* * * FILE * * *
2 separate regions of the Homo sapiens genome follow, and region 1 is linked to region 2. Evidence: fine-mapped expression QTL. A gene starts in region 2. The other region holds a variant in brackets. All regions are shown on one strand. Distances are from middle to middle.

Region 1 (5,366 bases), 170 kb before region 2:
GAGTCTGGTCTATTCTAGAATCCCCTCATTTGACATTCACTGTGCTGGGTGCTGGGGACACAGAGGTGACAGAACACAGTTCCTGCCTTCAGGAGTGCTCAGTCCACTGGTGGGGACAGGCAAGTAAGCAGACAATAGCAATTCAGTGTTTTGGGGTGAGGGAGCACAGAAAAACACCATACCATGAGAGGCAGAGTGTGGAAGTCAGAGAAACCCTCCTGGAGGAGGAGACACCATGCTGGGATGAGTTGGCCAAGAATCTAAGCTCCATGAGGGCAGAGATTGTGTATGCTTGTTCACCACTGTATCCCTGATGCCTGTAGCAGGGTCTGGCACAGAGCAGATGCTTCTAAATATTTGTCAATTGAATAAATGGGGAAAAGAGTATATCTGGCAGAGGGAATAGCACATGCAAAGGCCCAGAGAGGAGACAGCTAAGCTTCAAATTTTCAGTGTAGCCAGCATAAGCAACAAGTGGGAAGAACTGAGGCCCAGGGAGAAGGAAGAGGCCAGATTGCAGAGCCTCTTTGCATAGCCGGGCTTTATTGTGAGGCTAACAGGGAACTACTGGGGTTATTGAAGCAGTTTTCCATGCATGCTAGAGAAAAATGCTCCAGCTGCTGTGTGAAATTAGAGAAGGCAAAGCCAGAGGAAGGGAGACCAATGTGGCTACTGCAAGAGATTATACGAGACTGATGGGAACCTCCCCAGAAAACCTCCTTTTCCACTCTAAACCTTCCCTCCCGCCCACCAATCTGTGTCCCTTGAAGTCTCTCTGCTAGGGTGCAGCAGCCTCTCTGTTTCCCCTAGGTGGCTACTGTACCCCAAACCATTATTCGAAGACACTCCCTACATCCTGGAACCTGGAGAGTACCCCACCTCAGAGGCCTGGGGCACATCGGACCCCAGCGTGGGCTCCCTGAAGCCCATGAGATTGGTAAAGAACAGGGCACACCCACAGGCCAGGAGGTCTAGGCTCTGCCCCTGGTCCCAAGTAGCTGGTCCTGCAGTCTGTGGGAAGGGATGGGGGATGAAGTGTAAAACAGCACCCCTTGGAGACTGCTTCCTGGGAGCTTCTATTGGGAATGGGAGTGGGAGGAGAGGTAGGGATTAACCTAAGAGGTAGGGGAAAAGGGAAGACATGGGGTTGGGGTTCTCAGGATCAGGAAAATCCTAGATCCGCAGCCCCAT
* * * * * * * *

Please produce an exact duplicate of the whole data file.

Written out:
2 separate regions of the Homo sapiens genome follow, and region 1 is linked to region 2. Evidence: fine-mapped expression QTL. A gene starts in region 2. The other region holds a variant in brackets. All regions are shown on one strand. Distances are from middle to middle.

Region 1 (5,366 bases), 170 kb before region 2:
GAGTCTGGTCTATTCTAGAATCCCCTCATTTGACATTCACTGTGCTGGGTGCTGGGGACACAGAGGTGACAGAACACAGTTCCTGCCTTCAGGAGTGCTCAGTCCACTGGTGGGGACAGGCAAGTAAGCAGACAATAGCAATTCAGTGTTTTGGGGTGAGGGAGCACAGAAAAACACCATACCATGAGAGGCAGAGTGTGGAAGTCAGAGAAACCCTCCTGGAGGAGGAGACACCATGCTGGGATGAGTTGGCCAAGAATCTAAGCTCCATGAGGGCAGAGATTGTGTATGCTTGTTCACCACTGTATCCCTGATGCCTGTAGCAGGGTCTGGCACAGAGCAGATGCTTCTAAATATTTGTCAATTGAATAAATGGGGAAAAGAGTATATCTGGCAGAGGGAATAGCACATGCAAAGGCCCAGAGAGGAGACAGCTAAGCTTCAAATTTTCAGTGTAGCCAGCATAAGCAACAAGTGGGAAGAACTGAGGCCCAGGGAGAAGGAAGAGGCCAGATTGCAGAGCCTCTTTGCATAGCCGGGCTTTATTGTGAGGCTAACAGGGAACTACTGGGGTTATTGAAGCAGTTTTCCATGCATGCTAGAGAAAAATGCTCCAGCTGCTGTGTGAAATTAGAGAAGGCAAAGCCAGAGGAAGGGAGACCAATGTGGCTACTGCAAGAGATTATACGAGACTGATGGGAACCTCCCCAGAAAACCTCCTTTTCCACTCTAAACCTTCCCTCCCGCCCACCAATCTGTGTCCCTTGAAGTCTCTCTGCTAGGGTGCAGCAGCCTCTCTGTTTCCCCTAGGTGGCTACTGTACCCCAAACCATTATTCGAAGACACTCCCTACATCCTGGAACCTGGAGAGTACCCCACCTCAGAGGCCTGGGGCACATCGGACCCCAGCGTGGGCTCCCTGAAGCCCATGAGATTGGTAAAGAACAGGGCACACCCACAGGCCAGGAGGTCTAGGCTCTGCCCCTGGTCCCAAGTAGCTGGTCCTGCAGTCTGTGGGAAGGGATGGGGGATGAAGTGTAAAACAGCACCCCTTGGAGACTGCTTCCTGGGAGCTTCTATTGGGAATGGGAGTGGGAGGAGAGGTAGGGATTAACCTAAGAGGTAGGGGAAAAGGGAAGACATGGGGTTGGGGTTCTCAGGATCAGGAAAATCCTAGATCCGCAGCCCCAT